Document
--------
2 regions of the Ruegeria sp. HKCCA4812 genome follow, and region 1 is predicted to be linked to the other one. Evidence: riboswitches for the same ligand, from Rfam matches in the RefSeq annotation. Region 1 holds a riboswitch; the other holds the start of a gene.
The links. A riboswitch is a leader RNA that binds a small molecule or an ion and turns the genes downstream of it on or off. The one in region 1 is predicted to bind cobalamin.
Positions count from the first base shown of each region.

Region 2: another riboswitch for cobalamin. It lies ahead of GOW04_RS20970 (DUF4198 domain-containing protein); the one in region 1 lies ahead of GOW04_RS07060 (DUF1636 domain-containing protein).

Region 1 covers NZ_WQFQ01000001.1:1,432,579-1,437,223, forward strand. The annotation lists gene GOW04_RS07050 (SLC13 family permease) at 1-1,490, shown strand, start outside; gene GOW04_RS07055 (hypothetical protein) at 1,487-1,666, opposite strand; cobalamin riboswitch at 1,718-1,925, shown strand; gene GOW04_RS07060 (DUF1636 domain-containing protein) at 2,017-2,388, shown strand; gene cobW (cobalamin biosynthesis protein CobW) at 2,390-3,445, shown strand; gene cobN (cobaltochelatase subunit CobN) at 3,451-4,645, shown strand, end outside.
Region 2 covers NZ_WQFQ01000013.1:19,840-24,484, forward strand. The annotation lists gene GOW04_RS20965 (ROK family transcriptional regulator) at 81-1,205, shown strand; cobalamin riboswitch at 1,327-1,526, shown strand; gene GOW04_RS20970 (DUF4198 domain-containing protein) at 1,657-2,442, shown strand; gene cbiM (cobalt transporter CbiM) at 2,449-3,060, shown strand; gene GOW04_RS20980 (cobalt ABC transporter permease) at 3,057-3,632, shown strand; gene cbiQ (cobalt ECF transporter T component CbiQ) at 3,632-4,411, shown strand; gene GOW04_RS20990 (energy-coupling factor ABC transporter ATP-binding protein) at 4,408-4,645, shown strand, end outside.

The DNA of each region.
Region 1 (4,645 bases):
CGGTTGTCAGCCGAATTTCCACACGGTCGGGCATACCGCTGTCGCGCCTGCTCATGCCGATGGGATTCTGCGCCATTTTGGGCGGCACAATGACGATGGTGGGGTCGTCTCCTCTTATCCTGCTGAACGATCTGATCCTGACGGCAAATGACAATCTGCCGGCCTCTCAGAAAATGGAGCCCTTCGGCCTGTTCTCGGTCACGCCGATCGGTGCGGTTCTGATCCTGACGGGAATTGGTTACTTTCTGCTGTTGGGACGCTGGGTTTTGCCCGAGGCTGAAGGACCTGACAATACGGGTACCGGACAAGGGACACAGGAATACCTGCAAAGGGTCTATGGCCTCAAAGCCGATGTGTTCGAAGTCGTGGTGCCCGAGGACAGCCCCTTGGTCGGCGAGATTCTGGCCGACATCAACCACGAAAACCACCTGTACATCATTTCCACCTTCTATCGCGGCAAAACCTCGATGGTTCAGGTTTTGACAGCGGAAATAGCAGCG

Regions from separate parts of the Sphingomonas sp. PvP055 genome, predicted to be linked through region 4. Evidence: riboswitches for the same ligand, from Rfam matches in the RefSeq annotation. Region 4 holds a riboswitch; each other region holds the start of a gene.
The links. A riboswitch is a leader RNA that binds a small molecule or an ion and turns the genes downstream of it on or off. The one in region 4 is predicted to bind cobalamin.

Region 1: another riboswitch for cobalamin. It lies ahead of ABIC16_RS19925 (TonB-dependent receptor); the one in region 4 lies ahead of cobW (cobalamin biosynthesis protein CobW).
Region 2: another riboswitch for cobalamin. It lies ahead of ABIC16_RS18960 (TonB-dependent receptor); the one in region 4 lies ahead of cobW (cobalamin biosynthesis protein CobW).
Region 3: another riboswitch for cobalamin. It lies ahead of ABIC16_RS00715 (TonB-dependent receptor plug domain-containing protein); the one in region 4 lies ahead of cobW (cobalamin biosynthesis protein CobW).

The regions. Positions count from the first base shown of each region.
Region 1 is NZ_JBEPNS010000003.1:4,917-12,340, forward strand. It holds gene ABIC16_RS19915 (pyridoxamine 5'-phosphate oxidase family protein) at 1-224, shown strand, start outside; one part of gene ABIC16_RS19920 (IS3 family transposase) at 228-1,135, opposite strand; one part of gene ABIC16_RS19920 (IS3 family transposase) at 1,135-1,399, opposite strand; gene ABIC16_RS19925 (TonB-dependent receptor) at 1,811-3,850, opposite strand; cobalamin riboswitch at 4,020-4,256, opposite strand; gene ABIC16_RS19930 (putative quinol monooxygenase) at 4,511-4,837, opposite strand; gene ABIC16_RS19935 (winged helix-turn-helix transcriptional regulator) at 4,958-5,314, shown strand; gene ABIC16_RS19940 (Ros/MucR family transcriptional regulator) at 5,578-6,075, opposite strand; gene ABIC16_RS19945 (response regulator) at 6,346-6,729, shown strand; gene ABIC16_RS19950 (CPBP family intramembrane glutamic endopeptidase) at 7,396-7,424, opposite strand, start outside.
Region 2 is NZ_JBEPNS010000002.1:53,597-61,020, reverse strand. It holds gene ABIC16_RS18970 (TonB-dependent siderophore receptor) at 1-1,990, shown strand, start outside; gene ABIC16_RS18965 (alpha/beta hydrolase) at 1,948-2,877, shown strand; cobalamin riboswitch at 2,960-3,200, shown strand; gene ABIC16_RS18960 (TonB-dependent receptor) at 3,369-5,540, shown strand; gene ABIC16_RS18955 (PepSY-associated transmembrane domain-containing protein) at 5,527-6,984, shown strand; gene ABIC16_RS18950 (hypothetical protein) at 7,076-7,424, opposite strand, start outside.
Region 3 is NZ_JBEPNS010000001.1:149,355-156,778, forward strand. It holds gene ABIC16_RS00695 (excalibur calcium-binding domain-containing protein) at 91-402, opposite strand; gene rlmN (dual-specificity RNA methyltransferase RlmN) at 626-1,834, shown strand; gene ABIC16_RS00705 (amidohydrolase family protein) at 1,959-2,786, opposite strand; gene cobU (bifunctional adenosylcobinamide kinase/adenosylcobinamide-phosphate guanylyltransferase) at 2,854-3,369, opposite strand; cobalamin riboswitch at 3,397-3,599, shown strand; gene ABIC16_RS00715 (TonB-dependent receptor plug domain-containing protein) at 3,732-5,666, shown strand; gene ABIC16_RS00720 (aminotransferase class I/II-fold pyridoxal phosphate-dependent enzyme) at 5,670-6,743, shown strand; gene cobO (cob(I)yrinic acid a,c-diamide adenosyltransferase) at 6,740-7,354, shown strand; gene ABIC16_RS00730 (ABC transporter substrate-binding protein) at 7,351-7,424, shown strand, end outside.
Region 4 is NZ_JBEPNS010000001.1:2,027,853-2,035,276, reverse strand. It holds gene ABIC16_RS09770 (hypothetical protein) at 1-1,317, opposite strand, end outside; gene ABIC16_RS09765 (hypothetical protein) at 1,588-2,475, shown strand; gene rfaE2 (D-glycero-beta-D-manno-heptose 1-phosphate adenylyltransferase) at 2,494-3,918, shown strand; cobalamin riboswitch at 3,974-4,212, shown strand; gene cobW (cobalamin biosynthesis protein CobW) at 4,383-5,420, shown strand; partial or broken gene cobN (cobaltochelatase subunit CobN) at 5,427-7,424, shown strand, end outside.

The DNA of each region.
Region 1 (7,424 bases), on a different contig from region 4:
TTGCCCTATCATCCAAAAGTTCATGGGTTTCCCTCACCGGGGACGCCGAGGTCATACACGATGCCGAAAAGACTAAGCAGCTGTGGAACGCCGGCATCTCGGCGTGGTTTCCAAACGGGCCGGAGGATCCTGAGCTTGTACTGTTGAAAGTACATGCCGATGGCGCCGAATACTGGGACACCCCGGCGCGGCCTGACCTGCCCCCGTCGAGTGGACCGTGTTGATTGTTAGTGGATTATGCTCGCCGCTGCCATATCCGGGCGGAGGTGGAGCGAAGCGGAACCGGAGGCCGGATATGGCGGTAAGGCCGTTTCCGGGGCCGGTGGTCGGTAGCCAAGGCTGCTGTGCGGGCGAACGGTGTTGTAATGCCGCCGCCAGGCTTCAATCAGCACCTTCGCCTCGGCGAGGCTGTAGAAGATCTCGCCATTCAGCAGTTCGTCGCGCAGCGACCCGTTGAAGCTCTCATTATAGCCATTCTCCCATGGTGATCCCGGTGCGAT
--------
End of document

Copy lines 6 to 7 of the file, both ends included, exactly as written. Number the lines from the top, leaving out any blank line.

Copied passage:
Region 2 covers NZ_WQFQ01000013.1:19,840-24,484, forward strand. The annotation lists gene GOW04_RS20965 (ROK family transcriptional regulator) at 81-1,205, shown strand; cobalamin riboswitch at 1,327-1,526, shown strand; gene GOW04_RS20970 (DUF4198 domain-containing protein) at 1,657-2,442, shown strand; gene cbiM (cobalt transporter CbiM) at 2,449-3,060, shown strand; gene GOW04_RS20980 (cobalt ABC transporter permease) at 3,057-3,632, shown strand; gene cbiQ (cobalt ECF transporter T component CbiQ) at 3,632-4,411, shown strand; gene GOW04_RS20990 (energy-coupling factor ABC transporter ATP-binding protein) at 4,408-4,645, shown strand, end outside.

The DNA of each region.